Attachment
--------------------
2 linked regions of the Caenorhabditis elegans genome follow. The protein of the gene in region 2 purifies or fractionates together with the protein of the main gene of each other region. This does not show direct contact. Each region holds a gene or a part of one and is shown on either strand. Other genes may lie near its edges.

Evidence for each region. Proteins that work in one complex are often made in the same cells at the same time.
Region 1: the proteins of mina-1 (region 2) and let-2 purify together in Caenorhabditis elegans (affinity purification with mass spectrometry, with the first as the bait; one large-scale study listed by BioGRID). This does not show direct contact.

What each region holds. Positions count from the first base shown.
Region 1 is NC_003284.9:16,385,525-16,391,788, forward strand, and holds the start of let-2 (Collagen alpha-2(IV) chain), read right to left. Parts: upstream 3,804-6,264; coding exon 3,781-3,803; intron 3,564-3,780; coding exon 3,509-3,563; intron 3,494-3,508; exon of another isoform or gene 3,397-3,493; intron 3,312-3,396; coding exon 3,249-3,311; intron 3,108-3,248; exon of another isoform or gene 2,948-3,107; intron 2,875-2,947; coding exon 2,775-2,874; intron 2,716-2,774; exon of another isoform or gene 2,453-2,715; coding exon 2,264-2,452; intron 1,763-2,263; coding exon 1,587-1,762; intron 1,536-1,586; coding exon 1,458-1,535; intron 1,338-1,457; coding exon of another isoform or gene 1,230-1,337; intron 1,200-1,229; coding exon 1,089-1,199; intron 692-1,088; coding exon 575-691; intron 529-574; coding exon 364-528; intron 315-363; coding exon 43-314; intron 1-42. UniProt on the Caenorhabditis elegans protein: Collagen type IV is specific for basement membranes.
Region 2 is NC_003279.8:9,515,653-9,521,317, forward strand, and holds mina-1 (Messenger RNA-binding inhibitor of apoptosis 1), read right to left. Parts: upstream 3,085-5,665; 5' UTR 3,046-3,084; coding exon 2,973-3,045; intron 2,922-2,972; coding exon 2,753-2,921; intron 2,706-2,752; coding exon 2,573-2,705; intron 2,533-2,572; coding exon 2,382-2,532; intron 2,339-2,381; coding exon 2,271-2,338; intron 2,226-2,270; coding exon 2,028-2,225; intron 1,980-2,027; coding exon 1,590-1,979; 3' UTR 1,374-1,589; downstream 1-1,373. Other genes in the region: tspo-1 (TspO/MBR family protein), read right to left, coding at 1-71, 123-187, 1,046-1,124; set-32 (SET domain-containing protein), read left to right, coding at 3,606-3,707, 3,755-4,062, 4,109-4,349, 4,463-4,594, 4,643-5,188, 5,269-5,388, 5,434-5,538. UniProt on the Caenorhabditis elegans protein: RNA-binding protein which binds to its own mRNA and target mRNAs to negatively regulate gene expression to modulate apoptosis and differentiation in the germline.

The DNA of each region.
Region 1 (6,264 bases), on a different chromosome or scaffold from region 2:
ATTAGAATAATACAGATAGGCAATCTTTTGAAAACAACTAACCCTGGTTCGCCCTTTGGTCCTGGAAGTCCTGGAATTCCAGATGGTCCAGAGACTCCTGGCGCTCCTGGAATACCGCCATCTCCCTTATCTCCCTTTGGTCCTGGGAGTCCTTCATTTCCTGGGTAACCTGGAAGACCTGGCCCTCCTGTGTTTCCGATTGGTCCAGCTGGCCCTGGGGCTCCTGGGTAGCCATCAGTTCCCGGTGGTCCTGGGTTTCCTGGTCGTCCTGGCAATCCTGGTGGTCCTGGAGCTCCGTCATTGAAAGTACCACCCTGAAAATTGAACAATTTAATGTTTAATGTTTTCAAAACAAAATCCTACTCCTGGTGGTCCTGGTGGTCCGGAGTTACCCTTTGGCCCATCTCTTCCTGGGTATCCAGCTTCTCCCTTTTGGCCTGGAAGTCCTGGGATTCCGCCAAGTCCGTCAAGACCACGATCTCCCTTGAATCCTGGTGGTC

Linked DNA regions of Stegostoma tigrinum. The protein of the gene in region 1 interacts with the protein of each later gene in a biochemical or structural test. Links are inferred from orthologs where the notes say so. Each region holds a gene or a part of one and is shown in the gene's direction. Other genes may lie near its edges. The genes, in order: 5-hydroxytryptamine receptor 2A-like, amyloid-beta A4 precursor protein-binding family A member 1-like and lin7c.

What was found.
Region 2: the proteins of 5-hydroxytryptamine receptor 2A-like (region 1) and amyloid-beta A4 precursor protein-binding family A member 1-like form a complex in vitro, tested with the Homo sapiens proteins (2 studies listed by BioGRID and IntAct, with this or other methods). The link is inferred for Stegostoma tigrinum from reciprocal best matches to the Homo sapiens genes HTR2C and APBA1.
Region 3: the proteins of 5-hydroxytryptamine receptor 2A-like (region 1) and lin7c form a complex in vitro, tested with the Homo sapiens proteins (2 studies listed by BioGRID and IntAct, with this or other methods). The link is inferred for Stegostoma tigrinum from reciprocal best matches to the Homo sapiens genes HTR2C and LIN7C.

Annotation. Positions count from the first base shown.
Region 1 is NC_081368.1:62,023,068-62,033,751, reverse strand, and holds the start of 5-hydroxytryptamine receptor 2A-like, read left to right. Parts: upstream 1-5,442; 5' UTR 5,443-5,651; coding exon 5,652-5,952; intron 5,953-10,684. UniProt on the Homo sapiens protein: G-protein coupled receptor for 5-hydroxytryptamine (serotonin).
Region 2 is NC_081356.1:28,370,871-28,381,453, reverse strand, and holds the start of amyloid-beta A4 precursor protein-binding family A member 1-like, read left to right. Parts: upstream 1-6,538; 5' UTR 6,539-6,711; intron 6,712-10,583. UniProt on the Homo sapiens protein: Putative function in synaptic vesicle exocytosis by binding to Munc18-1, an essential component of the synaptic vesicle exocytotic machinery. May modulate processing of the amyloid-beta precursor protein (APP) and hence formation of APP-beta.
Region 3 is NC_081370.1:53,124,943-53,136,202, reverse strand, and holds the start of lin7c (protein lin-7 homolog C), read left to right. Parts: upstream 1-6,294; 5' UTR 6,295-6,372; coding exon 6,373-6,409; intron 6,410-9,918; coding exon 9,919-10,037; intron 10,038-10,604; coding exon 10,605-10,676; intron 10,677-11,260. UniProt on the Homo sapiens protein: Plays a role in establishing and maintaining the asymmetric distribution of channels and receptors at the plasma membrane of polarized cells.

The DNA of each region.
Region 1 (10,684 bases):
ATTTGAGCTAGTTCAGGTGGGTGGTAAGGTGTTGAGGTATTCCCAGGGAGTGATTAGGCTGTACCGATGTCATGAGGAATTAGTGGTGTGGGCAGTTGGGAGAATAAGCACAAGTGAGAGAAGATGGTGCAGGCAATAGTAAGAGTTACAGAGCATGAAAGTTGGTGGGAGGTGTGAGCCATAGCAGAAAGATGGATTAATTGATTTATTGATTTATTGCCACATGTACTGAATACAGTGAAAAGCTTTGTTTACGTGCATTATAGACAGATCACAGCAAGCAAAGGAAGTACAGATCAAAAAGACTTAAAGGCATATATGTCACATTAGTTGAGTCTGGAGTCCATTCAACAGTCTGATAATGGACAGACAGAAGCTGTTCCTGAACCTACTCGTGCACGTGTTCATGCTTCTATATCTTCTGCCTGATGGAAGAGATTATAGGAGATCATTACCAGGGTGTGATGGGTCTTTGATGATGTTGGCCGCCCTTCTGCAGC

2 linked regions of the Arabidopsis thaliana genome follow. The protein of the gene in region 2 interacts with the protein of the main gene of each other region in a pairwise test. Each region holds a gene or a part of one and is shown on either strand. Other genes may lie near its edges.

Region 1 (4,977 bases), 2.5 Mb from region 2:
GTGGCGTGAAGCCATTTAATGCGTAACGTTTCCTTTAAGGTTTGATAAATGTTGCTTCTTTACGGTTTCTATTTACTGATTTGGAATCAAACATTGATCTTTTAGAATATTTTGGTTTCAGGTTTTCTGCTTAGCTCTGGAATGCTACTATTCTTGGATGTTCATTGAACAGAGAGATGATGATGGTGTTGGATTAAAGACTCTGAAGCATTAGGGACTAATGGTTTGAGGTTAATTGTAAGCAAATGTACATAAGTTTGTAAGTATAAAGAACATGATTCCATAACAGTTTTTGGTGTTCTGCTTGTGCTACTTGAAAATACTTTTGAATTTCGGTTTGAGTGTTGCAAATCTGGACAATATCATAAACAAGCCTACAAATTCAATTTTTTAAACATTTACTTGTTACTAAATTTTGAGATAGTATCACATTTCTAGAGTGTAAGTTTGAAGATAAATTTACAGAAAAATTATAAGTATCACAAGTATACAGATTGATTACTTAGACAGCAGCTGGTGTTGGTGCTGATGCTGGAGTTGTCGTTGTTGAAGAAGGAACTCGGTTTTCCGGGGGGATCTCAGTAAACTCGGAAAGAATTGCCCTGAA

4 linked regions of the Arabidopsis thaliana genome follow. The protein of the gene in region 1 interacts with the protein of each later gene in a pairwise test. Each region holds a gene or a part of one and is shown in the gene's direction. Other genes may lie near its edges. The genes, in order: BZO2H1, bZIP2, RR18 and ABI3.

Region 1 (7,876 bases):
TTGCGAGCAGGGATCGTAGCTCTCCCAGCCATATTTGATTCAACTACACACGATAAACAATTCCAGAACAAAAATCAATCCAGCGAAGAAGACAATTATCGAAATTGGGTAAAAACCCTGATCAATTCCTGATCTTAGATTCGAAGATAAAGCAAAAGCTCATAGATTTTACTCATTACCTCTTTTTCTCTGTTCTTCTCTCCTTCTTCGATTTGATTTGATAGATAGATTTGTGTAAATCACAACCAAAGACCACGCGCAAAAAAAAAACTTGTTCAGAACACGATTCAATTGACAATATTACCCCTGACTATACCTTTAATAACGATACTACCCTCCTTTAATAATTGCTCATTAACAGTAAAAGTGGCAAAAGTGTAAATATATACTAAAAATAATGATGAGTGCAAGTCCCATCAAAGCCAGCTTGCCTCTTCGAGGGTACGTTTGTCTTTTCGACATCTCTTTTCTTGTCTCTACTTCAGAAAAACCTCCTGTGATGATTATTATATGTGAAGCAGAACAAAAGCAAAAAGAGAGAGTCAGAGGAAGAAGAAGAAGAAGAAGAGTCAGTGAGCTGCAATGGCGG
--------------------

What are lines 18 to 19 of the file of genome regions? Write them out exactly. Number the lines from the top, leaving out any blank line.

The DNA of each region.
Region 1 (10,684 bases):